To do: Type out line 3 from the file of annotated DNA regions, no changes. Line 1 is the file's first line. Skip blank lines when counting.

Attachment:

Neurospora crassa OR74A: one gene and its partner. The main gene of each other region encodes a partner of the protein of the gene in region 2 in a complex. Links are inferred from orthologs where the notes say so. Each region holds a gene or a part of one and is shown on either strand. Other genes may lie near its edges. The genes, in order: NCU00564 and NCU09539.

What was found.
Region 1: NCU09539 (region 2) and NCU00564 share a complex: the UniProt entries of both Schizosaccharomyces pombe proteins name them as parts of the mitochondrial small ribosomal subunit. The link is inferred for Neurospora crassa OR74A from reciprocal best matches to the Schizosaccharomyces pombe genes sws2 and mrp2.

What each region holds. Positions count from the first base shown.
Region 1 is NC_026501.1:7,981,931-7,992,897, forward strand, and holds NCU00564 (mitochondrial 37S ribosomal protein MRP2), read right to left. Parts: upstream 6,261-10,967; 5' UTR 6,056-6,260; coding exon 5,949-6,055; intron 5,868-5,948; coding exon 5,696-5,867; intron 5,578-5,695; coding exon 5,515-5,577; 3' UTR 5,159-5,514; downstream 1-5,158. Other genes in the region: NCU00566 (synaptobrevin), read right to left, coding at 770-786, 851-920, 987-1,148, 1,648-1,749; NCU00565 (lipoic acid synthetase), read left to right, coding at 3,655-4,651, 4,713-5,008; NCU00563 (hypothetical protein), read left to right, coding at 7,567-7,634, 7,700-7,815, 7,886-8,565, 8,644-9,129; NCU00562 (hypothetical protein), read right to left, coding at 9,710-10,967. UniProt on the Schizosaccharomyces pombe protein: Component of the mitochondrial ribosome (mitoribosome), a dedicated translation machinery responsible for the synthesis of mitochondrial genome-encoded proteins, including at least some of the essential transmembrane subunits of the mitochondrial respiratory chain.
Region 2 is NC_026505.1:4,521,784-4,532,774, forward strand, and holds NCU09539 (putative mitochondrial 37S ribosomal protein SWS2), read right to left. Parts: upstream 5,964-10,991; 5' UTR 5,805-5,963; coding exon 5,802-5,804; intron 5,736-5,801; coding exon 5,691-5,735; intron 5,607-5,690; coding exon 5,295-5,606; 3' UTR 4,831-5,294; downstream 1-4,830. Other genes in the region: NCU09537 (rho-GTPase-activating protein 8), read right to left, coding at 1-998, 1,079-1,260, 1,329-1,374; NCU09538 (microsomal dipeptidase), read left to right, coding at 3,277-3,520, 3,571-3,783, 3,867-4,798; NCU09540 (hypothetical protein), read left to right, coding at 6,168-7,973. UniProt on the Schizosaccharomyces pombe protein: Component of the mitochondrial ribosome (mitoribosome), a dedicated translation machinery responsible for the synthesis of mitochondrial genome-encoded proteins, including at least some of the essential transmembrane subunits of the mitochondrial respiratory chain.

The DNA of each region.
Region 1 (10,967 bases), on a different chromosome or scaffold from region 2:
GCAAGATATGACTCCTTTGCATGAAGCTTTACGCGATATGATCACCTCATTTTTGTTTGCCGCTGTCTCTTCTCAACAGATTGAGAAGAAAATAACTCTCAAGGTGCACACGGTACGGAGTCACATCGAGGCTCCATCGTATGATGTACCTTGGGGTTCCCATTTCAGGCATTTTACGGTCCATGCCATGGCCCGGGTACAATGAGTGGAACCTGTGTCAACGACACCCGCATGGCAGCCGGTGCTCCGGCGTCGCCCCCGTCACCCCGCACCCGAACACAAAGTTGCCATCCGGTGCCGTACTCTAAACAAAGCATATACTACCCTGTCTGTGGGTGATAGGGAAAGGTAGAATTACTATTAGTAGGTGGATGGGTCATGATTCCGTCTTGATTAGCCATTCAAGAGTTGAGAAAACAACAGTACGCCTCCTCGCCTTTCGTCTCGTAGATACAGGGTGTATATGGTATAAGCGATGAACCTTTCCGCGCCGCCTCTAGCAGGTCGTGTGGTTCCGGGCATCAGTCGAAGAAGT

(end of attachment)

Region 1: NCU09539 (region 2) and NCU00564 share a complex: the UniProt entries of both Schizosaccharomyces pombe proteins name them as parts of the mitochondrial small ribosomal subunit. The link is inferred for Neurospora crassa OR74A from reciprocal best matches to the Schizosaccharomyces pombe genes sws2 and mrp2.